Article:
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Jo, The Crossing Sweeper
by [?]

“But where?” cries the boy.

“Well, really, constable, you know,” says Mr. Snagsby, “really that does seem a question. Where, you know?”

“My instructions don’t go to that,” replies the constable. “My instructions are that this boy is to move on, and the sooner you’re five miles away the better for all parties.”

Jo shuffles away from the spot where he has been standing, picking bits of fur from his cap and putting them in his mouth; but before he goes Mr. Snagsby loads him with some broken meats from the table, which he carries away hugging in his arms.

Jo goes on, down to Blackfriars Bridge, where he finds a baking stony corner wherein to settle his repast. There he sits munching and gnawing–the sun going down, the river running fast, the crowd flowing by him in two streams–everything passing on to some purpose, and to one end, until he is stirred up, and told to move on again.

Desperate with being moved on so many times, Jo tramps out of London down to St. Albans, where, exhausted from hunger and from exposure to extreme cold, he takes refuge in the cottage of a bricklayer’s wife. A young lady who happens to be making a charity call on the woman in the cottage–sees his feverish, excited condition, and questions him.

“I am a-being froze,” said the boy hoarsely, with his haggard gaze wandering about. “And then burnt up, and then froze, and then burnt up, ever so many times in an hour, and my head’s all sleepy, and all a-going mad like–I’m so dry–and my bones isn’t half as much bones as pains.”

“When did he come from London?” the young lady asked.

“I come from London yesterday,” said the boy himself, now flushed and hot. “I’m a-going somewheres. Somewheres,” he repeated in a louder tone. “I have been moved on and moved on, more nor I wos afore. Mrs. Snagsby, she’s allus a-watching and a-driving of me. What have I done to her? And they’re all a-watching and a-driving of me. Everyone of them’s doing of it from the time when I don’t get up to the time when I don’t go to bed. And I’m a-going somewheres, that’s where I’m a-going!”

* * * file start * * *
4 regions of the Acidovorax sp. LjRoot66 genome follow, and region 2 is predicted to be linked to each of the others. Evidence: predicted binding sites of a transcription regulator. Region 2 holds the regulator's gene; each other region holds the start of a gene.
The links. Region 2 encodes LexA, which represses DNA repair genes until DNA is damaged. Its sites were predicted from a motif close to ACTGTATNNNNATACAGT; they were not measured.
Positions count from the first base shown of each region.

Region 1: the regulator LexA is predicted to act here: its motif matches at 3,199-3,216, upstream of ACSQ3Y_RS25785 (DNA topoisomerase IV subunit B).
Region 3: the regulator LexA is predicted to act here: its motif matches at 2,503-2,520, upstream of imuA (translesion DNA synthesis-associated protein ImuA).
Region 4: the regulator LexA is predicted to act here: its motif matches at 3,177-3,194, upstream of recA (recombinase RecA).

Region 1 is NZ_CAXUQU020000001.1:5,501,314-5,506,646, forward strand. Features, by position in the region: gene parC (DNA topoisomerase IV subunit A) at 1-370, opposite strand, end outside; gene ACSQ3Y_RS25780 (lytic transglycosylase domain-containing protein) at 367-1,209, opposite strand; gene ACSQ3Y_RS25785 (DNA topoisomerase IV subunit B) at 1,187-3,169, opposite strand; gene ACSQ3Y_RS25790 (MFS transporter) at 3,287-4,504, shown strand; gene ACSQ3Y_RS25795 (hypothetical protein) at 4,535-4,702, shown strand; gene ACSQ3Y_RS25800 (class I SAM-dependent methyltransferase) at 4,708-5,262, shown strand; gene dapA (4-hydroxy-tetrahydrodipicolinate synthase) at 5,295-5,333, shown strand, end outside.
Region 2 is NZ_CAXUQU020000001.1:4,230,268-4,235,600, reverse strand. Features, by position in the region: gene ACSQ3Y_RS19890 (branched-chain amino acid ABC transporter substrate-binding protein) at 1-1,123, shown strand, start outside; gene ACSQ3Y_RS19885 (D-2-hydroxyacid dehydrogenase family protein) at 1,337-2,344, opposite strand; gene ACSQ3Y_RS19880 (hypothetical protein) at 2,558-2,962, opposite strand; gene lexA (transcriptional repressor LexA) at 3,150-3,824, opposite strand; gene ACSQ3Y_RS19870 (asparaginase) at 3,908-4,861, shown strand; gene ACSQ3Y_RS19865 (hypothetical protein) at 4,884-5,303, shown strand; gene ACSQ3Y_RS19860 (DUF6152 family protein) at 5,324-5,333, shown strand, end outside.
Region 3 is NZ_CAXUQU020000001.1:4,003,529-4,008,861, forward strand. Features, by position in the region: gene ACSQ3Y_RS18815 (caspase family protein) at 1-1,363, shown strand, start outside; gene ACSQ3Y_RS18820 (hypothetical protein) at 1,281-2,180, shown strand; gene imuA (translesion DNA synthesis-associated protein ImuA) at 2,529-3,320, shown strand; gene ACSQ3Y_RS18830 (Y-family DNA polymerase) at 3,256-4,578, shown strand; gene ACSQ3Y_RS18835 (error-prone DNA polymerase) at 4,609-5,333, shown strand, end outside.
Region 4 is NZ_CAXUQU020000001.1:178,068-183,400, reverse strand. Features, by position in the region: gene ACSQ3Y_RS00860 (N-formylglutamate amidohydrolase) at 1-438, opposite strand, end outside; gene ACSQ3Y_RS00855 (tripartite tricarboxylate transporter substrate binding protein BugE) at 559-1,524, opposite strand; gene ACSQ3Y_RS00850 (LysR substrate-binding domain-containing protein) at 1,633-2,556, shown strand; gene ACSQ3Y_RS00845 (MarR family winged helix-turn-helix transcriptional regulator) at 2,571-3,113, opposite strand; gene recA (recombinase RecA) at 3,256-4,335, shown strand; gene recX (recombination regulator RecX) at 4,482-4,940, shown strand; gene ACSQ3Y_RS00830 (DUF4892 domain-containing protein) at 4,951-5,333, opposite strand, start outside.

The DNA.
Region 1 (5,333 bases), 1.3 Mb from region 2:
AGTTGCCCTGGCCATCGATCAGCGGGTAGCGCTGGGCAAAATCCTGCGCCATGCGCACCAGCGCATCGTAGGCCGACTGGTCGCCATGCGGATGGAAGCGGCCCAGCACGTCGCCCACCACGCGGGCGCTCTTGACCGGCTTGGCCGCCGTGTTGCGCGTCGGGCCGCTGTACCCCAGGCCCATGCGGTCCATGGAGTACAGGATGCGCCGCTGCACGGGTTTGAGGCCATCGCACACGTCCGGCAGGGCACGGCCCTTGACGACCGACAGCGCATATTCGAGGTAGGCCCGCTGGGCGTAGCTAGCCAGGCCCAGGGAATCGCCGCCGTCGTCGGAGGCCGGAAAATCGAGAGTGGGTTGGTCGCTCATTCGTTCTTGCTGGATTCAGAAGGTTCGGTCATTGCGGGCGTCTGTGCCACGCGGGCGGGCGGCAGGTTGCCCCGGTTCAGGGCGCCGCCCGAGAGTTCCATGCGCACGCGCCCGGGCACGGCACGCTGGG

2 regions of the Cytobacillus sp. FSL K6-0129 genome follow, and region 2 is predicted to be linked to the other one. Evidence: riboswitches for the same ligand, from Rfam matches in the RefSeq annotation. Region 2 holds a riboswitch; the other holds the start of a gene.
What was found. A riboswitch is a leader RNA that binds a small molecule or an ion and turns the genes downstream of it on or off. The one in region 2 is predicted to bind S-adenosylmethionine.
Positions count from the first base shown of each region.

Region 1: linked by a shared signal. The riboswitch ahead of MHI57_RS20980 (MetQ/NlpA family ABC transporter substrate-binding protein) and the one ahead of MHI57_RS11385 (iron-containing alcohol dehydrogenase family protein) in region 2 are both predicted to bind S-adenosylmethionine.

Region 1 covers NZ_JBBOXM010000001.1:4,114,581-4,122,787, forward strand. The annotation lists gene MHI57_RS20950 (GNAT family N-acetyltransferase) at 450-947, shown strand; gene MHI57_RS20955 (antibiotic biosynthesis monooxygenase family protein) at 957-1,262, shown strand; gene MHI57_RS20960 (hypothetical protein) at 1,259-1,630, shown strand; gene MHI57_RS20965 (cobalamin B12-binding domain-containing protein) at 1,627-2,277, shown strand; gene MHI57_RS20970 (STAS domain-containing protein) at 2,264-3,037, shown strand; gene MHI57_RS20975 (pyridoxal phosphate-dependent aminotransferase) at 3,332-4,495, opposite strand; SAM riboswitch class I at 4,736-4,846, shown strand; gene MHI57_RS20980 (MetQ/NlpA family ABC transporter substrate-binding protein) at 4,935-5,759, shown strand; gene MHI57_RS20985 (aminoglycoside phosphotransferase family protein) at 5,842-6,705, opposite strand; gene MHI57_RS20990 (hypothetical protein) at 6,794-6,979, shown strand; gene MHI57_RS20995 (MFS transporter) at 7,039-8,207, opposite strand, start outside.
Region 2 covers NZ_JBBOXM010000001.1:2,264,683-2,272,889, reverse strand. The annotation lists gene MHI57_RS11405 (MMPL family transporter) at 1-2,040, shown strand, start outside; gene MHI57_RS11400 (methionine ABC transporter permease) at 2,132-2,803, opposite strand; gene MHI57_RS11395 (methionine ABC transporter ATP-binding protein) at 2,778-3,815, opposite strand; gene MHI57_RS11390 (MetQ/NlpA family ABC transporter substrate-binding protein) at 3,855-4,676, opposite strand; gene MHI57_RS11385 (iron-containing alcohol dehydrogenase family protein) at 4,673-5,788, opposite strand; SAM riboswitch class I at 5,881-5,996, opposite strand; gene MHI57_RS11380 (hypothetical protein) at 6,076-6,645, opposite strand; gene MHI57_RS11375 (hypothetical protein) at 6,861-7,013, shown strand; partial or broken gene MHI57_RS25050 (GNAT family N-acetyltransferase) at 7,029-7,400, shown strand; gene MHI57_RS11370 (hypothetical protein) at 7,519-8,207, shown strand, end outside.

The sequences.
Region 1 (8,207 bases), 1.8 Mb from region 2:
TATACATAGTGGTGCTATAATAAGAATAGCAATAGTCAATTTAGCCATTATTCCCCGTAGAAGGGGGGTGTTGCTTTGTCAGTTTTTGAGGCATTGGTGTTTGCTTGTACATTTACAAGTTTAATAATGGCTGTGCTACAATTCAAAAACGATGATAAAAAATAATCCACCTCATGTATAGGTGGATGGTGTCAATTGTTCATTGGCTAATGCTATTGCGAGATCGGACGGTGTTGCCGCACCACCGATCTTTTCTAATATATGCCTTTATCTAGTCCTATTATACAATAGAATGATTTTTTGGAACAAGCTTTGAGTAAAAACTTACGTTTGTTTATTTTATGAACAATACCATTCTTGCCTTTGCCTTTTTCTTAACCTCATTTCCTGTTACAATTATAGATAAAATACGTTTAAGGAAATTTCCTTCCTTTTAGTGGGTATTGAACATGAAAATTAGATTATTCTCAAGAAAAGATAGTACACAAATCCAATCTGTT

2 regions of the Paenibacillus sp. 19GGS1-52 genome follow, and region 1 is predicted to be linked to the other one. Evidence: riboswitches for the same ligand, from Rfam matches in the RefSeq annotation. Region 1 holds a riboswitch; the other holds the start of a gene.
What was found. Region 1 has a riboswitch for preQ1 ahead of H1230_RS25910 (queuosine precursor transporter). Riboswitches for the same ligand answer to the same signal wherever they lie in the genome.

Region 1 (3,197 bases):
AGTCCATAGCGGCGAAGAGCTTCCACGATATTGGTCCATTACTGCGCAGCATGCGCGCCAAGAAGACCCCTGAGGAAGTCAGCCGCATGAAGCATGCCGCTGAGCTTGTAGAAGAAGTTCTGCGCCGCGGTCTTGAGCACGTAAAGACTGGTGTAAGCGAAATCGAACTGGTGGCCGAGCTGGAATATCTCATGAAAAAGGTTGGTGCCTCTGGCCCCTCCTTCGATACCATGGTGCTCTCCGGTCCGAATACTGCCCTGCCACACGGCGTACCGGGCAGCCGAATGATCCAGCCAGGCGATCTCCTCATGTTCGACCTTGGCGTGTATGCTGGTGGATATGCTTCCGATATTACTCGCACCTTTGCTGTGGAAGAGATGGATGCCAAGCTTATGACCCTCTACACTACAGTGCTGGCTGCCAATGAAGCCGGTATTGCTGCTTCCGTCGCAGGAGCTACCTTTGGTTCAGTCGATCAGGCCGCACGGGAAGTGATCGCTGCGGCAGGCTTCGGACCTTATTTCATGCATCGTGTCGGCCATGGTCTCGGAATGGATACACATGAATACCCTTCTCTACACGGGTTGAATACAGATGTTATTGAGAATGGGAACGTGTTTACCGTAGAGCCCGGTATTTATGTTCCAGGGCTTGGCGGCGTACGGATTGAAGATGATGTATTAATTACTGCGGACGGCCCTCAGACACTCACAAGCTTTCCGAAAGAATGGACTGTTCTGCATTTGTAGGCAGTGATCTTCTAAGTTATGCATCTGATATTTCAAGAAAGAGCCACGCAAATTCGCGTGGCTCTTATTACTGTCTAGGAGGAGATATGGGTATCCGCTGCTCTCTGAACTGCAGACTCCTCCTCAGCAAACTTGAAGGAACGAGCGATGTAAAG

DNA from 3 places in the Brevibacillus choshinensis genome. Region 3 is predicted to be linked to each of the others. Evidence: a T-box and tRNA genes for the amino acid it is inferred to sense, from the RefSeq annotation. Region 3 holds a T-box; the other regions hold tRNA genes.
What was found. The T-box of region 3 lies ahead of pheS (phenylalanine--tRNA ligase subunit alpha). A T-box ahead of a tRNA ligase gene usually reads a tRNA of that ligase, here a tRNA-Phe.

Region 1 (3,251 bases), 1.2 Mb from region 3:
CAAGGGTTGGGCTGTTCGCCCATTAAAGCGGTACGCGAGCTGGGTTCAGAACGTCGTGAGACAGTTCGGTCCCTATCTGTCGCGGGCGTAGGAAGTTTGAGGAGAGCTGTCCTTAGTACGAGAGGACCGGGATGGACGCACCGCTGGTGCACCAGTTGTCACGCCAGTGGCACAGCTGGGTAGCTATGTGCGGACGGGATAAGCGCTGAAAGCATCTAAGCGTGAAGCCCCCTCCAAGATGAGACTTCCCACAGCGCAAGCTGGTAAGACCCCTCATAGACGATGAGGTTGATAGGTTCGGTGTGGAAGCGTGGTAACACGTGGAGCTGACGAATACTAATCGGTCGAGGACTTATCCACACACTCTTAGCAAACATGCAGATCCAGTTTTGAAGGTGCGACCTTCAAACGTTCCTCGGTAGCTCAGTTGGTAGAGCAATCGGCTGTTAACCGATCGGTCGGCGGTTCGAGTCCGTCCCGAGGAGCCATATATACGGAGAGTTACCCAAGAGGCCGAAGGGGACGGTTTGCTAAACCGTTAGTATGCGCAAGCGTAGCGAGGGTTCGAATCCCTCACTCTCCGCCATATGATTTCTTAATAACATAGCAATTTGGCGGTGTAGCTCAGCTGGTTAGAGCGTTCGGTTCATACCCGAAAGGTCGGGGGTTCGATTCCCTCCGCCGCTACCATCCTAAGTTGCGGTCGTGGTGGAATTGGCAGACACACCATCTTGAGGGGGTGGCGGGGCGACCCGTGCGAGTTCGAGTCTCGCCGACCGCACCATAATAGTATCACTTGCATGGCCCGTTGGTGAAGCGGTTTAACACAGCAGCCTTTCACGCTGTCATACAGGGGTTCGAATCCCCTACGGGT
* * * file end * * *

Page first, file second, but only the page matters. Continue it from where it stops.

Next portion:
So in an oblivious half-insensible way he shuffled out of the house. The young lady hurried after him, and presently came up with him. He must have begun his journey with some small bundle under his arm, and must have lost it or had it stolen, for he still carried his wretched fragment of a fur cap like a bundle, though he went bareheaded through the rain, which now fell fast.

He stopped when she called him, standing with his lustrous eyes fixed on her, and even arrested in his shivering fit. She urged him to go with her, and though at first he shook his head, at last he turned and followed her. She led the way to her home, where the servants, sorry for his pitiable condition, made a bed for him in a warm loft-room by the stable, where he was safely housed for the night and cared for.

The next morning the young lady was awakened at an early hour by an unusual noise outside her window, and called out to one of the men to know the meaning of it.

“It’s the boy, miss,” said he.

“Is he worse?” she asked.

“Gone, miss!”


“Dead, miss? No. Gone clean off!”

At what time of the night he had gone, or how or why, it seemed hopeless ever to divine. Every possible inquiry was made, and every place searched. The brick-kilns were examined, the cottages were visited, the woman was particularly questioned, but she knew nothing of him; the weather had been for some time too wet, and the night itself had been too wet, to admit of any tracing of footsteps. Hedge and ditch, and wall and rick, and stack were examined for a long distance round, lest the boy should be lying in such a place insensible or dead; but nothing was seen to indicate that he had ever been near. From the time when he left the loft-room he vanished, and after five days the search was given up as hopeless. Where had poor Jo moved on to now?